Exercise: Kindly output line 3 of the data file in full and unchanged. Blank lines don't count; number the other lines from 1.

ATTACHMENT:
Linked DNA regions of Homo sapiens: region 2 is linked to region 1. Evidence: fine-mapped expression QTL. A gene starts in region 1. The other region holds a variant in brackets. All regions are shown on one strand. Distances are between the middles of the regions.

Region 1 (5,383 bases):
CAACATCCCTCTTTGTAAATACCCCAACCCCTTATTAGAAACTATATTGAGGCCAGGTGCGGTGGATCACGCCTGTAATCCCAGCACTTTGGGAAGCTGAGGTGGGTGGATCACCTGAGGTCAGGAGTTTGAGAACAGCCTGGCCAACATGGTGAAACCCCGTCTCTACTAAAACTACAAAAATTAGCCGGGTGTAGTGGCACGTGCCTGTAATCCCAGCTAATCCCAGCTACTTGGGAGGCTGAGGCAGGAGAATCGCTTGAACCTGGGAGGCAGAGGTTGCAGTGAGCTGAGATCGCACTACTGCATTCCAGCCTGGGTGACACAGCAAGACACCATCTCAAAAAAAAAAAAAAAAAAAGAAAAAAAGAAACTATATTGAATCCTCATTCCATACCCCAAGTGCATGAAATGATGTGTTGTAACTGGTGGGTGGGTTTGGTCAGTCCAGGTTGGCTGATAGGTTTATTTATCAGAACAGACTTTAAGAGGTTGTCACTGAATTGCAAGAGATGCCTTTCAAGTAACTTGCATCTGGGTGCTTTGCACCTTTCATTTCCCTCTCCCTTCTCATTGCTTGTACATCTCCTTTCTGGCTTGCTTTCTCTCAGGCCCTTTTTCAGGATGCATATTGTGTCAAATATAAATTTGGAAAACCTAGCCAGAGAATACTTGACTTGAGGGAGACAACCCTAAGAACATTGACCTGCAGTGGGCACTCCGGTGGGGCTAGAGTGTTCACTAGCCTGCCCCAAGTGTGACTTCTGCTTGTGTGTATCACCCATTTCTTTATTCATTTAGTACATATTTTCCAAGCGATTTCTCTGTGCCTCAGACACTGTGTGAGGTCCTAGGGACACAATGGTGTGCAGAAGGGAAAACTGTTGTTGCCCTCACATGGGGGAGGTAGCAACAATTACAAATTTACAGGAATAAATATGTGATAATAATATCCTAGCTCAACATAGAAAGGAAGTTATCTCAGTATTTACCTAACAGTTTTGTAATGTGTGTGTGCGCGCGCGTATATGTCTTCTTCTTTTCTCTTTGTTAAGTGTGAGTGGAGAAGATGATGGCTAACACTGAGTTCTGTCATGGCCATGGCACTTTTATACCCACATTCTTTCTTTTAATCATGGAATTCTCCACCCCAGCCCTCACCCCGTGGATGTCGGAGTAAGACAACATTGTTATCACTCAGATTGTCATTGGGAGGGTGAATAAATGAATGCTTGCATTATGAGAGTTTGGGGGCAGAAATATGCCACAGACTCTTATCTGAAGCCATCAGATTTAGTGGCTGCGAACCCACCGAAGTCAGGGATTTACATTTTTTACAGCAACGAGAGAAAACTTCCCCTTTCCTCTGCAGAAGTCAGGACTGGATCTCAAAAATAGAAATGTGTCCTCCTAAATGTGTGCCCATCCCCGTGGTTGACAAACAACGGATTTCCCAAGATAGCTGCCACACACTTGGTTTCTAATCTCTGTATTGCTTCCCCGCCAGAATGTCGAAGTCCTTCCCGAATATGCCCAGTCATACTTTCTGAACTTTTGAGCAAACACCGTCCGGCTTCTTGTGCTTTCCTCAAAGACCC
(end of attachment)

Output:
CAACATCCCTCTTTGTAAATACCCCAACCCCTTATTAGAAACTATATTGAGGCCAGGTGCGGTGGATCACGCCTGTAATCCCAGCACTTTGGGAAGCTGAGGTGGGTGGATCACCTGAGGTCAGGAGTTTGAGAACAGCCTGGCCAACATGGTGAAACCCCGTCTCTACTAAAACTACAAAAATTAGCCGGGTGTAGTGGCACGTGCCTGTAATCCCAGCTAATCCCAGCTACTTGGGAGGCTGAGGCAGGAGAATCGCTTGAACCTGGGAGGCAGAGGTTGCAGTGAGCTGAGATCGCACTACTGCATTCCAGCCTGGGTGACACAGCAAGACACCATCTCAAAAAAAAAAAAAAAAAAAGAAAAAAAGAAACTATATTGAATCCTCATTCCATACCCCAAGTGCATGAAATGATGTGTTGTAACTGGTGGGTGGGTTTGGTCAGTCCAGGTTGGCTGATAGGTTTATTTATCAGAACAGACTTTAAGAGGTTGTCACTGAATTGCAAGAGATGCCTTTCAAGTAACTTGCATCTGGGTGCTTTGCACCTTTCATTTCCCTCTCCCTTCTCATTGCTTGTACATCTCCTTTCTGGCTTGCTTTCTCTCAGGCCCTTTTTCAGGATGCATATTGTGTCAAATATAAATTTGGAAAACCTAGCCAGAGAATACTTGACTTGAGGGAGACAACCCTAAGAACATTGACCTGCAGTGGGCACTCCGGTGGGGCTAGAGTGTTCACTAGCCTGCCCCAAGTGTGACTTCTGCTTGTGTGTATCACCCATTTCTTTATTCATTTAGTACATATTTTCCAAGCGATTTCTCTGTGCCTCAGACACTGTGTGAGGTCCTAGGGACACAATGGTGTGCAGAAGGGAAAACTGTTGTTGCCCTCACATGGGGGAGGTAGCAACAATTACAAATTTACAGGAATAAATATGTGATAATAATATCCTAGCTCAACATAGAAAGGAAGTTATCTCAGTATTTACCTAACAGTTTTGTAATGTGTGTGTGCGCGCGCGTATATGTCTTCTTCTTTTCTCTTTGTTAAGTGTGAGTGGAGAAGATGATGGCTAACACTGAGTTCTGTCATGGCCATGGCACTTTTATACCCACATTCTTTCTTTTAATCATGGAATTCTCCACCCCAGCCCTCACCCCGTGGATGTCGGAGTAAGACAACATTGTTATCACTCAGATTGTCATTGGGAGGGTGAATAAATGAATGCTTGCATTATGAGAGTTTGGGGGCAGAAATATGCCACAGACTCTTATCTGAAGCCATCAGATTTAGTGGCTGCGAACCCACCGAAGTCAGGGATTTACATTTTTTACAGCAACGAGAGAAAACTTCCCCTTTCCTCTGCAGAAGTCAGGACTGGATCTCAAAAATAGAAATGTGTCCTCCTAAATGTGTGCCCATCCCCGTGGTTGACAAACAACGGATTTCCCAAGATAGCTGCCACACACTTGGTTTCTAATCTCTGTATTGCTTCCCCGCCAGAATGTCGAAGTCCTTCCCGAATATGCCCAGTCATACTTTCTGAACTTTTGAGCAAACACCGTCCGGCTTCTTGTGCTTTCCTCAAAGACCC